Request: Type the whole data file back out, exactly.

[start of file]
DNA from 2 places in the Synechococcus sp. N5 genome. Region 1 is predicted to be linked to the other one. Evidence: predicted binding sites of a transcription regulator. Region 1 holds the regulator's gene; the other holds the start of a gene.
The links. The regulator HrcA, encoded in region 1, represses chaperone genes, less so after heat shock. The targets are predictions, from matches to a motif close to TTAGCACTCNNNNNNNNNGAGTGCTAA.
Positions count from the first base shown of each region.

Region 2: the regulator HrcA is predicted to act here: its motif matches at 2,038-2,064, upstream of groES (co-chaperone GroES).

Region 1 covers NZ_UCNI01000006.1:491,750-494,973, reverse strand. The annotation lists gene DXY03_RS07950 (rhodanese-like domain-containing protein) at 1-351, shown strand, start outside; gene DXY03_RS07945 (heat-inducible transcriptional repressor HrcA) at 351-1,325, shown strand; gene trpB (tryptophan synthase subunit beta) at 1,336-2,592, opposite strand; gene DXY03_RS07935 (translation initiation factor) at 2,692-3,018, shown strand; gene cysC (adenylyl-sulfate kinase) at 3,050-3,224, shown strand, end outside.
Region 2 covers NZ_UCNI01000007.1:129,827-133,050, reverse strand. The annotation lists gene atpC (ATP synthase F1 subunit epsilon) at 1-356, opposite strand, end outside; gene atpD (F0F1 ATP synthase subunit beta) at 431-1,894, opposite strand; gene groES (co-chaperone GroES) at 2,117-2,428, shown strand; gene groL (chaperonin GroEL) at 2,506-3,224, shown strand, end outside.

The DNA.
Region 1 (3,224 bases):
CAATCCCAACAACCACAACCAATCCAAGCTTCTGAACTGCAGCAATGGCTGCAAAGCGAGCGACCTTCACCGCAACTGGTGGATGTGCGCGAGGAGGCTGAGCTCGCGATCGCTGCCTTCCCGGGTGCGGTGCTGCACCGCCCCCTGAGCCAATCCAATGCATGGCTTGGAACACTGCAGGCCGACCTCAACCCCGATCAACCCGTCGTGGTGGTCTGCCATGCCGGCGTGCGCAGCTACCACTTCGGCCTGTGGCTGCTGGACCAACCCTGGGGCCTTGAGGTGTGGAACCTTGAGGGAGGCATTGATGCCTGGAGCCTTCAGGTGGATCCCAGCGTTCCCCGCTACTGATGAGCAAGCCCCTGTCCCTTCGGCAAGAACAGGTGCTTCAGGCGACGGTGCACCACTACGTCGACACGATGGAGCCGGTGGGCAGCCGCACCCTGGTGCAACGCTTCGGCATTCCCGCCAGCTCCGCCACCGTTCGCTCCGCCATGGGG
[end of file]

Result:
DNA from 2 places in the Synechococcus sp. N5 genome. Region 1 is predicted to be linked to the other one. Evidence: predicted binding sites of a transcription regulator. Region 1 holds the regulator's gene; the other holds the start of a gene.
The links. The regulator HrcA, encoded in region 1, represses chaperone genes, less so after heat shock. The targets are predictions, from matches to a motif close to TTAGCACTCNNNNNNNNNGAGTGCTAA.
Positions count from the first base shown of each region.

Region 2: the regulator HrcA is predicted to act here: its motif matches at 2,038-2,064, upstream of groES (co-chaperone GroES).

Region 1 covers NZ_UCNI01000006.1:491,750-494,973, reverse strand. The annotation lists gene DXY03_RS07950 (rhodanese-like domain-containing protein) at 1-351, shown strand, start outside; gene DXY03_RS07945 (heat-inducible transcriptional repressor HrcA) at 351-1,325, shown strand; gene trpB (tryptophan synthase subunit beta) at 1,336-2,592, opposite strand; gene DXY03_RS07935 (translation initiation factor) at 2,692-3,018, shown strand; gene cysC (adenylyl-sulfate kinase) at 3,050-3,224, shown strand, end outside.
Region 2 covers NZ_UCNI01000007.1:129,827-133,050, reverse strand. The annotation lists gene atpC (ATP synthase F1 subunit epsilon) at 1-356, opposite strand, end outside; gene atpD (F0F1 ATP synthase subunit beta) at 431-1,894, opposite strand; gene groES (co-chaperone GroES) at 2,117-2,428, shown strand; gene groL (chaperonin GroEL) at 2,506-3,224, shown strand, end outside.

The DNA.
Region 1 (3,224 bases):
CAATCCCAACAACCACAACCAATCCAAGCTTCTGAACTGCAGCAATGGCTGCAAAGCGAGCGACCTTCACCGCAACTGGTGGATGTGCGCGAGGAGGCTGAGCTCGCGATCGCTGCCTTCCCGGGTGCGGTGCTGCACCGCCCCCTGAGCCAATCCAATGCATGGCTTGGAACACTGCAGGCCGACCTCAACCCCGATCAACCCGTCGTGGTGGTCTGCCATGCCGGCGTGCGCAGCTACCACTTCGGCCTGTGGCTGCTGGACCAACCCTGGGGCCTTGAGGTGTGGAACCTTGAGGGAGGCATTGATGCCTGGAGCCTTCAGGTGGATCCCAGCGTTCCCCGCTACTGATGAGCAAGCCCCTGTCCCTTCGGCAAGAACAGGTGCTTCAGGCGACGGTGCACCACTACGTCGACACGATGGAGCCGGTGGGCAGCCGCACCCTGGTGCAACGCTTCGGCATTCCCGCCAGCTCCGCCACCGTTCGCTCCGCCATGGGG